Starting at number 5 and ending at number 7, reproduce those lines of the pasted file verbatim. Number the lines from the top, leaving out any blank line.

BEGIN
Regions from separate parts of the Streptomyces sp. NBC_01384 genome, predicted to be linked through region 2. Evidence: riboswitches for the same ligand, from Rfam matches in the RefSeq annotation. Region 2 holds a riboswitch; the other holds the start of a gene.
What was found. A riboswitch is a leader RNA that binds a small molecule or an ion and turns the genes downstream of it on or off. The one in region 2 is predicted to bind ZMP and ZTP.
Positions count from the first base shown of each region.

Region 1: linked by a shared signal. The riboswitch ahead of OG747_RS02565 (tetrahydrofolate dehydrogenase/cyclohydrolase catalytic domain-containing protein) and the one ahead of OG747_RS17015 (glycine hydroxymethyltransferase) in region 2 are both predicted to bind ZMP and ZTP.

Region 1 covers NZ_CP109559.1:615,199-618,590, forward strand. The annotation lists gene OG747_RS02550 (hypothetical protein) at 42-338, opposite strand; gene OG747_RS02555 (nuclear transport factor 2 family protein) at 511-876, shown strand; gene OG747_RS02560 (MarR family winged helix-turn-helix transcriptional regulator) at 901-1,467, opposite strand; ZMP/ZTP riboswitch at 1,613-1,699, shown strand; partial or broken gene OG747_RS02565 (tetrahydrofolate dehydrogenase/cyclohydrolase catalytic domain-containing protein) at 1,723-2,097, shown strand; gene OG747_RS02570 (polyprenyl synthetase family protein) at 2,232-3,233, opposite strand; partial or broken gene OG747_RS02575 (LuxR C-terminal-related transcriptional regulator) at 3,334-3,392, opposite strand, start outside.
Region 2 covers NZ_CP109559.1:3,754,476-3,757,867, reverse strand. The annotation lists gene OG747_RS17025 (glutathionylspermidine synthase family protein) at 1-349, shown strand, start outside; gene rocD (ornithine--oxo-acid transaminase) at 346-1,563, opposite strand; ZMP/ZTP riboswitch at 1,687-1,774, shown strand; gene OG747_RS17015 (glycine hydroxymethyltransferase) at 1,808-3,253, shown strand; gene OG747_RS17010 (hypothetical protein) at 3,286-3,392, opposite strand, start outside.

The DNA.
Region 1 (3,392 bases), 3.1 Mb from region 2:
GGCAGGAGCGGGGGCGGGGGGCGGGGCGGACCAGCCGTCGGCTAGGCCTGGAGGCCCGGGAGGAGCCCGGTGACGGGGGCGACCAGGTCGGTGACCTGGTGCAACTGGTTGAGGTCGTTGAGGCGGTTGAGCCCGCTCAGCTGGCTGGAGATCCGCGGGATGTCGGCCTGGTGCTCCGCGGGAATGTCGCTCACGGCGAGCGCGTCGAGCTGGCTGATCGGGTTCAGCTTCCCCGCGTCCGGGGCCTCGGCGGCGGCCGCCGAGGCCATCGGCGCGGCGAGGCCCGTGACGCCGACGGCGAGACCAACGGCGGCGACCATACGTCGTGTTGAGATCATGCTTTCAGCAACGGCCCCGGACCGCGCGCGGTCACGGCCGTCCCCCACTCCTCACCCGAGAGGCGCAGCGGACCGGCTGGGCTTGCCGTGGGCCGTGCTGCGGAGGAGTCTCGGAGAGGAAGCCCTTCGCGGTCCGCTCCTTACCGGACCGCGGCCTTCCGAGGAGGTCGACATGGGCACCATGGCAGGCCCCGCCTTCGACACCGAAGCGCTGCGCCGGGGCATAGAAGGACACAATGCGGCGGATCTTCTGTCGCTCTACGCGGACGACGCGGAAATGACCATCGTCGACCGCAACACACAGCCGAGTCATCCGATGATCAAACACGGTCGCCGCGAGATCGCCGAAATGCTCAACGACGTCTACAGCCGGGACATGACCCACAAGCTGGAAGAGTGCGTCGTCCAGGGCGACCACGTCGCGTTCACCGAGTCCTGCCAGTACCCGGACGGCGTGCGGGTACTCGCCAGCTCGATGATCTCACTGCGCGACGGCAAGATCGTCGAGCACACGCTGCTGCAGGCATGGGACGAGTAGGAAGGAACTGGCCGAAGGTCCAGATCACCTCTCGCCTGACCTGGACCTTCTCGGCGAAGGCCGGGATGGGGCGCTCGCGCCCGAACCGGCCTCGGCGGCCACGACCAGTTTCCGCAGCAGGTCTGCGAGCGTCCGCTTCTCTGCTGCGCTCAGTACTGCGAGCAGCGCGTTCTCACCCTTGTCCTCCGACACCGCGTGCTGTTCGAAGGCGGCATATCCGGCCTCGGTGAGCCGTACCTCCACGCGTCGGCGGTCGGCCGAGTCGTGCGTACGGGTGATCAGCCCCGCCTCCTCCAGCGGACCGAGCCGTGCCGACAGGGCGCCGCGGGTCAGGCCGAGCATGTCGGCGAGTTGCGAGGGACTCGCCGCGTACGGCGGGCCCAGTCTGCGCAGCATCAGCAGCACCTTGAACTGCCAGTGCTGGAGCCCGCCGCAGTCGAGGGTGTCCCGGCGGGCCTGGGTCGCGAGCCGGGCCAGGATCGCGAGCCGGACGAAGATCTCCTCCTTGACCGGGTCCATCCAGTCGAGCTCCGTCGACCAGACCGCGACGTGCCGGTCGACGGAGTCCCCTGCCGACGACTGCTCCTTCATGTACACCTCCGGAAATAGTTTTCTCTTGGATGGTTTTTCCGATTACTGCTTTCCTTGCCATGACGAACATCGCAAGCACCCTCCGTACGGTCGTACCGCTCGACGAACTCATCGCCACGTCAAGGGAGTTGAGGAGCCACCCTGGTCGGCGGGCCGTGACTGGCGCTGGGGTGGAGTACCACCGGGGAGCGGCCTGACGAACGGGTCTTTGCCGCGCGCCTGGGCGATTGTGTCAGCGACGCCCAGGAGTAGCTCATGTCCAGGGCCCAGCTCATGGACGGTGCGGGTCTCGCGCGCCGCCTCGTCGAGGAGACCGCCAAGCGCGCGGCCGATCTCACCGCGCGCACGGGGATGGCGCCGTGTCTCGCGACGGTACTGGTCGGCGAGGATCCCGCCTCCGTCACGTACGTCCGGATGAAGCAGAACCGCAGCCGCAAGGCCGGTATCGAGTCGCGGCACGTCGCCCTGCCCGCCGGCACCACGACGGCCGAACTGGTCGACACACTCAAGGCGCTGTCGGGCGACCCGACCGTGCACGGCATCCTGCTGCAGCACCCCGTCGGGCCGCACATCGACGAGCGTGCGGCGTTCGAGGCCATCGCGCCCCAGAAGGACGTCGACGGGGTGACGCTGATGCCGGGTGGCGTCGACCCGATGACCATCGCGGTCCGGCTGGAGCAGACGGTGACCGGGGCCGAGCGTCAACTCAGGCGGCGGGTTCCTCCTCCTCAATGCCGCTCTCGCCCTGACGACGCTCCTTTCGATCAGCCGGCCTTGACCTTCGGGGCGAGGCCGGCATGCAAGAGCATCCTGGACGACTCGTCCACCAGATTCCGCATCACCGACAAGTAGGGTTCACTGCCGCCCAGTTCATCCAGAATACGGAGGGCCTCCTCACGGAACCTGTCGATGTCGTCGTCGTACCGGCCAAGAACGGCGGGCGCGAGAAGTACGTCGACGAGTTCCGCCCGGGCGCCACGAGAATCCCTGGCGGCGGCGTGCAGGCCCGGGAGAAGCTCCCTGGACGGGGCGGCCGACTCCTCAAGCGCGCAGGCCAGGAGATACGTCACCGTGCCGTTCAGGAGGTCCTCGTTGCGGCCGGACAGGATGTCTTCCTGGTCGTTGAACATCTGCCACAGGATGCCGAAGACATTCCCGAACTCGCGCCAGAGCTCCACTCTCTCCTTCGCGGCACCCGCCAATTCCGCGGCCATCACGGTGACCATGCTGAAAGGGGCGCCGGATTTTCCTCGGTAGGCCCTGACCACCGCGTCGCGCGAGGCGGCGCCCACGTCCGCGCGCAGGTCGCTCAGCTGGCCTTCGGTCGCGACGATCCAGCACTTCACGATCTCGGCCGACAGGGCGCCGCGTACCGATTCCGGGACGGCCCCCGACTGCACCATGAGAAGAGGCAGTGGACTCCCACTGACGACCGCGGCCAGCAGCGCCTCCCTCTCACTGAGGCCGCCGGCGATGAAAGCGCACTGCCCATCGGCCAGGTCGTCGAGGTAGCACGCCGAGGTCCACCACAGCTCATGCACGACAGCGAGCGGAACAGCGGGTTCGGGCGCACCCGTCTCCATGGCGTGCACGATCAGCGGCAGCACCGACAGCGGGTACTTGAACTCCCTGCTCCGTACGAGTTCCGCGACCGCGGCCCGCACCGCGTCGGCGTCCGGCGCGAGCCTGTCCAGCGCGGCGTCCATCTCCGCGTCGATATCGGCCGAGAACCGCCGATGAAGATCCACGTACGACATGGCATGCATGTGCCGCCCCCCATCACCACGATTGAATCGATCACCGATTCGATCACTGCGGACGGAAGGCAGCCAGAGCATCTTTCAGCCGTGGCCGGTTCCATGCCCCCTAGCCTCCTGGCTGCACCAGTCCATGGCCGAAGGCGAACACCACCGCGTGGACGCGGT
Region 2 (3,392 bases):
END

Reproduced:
Region 1 covers NZ_CP109559.1:615,199-618,590, forward strand. The annotation lists gene OG747_RS02550 (hypothetical protein) at 42-338, opposite strand; gene OG747_RS02555 (nuclear transport factor 2 family protein) at 511-876, shown strand; gene OG747_RS02560 (MarR family winged helix-turn-helix transcriptional regulator) at 901-1,467, opposite strand; ZMP/ZTP riboswitch at 1,613-1,699, shown strand; partial or broken gene OG747_RS02565 (tetrahydrofolate dehydrogenase/cyclohydrolase catalytic domain-containing protein) at 1,723-2,097, shown strand; gene OG747_RS02570 (polyprenyl synthetase family protein) at 2,232-3,233, opposite strand; partial or broken gene OG747_RS02575 (LuxR C-terminal-related transcriptional regulator) at 3,334-3,392, opposite strand, start outside.
Region 2 covers NZ_CP109559.1:3,754,476-3,757,867, reverse strand. The annotation lists gene OG747_RS17025 (glutathionylspermidine synthase family protein) at 1-349, shown strand, start outside; gene rocD (ornithine--oxo-acid transaminase) at 346-1,563, opposite strand; ZMP/ZTP riboswitch at 1,687-1,774, shown strand; gene OG747_RS17015 (glycine hydroxymethyltransferase) at 1,808-3,253, shown strand; gene OG747_RS17010 (hypothetical protein) at 3,286-3,392, opposite strand, start outside.

The DNA.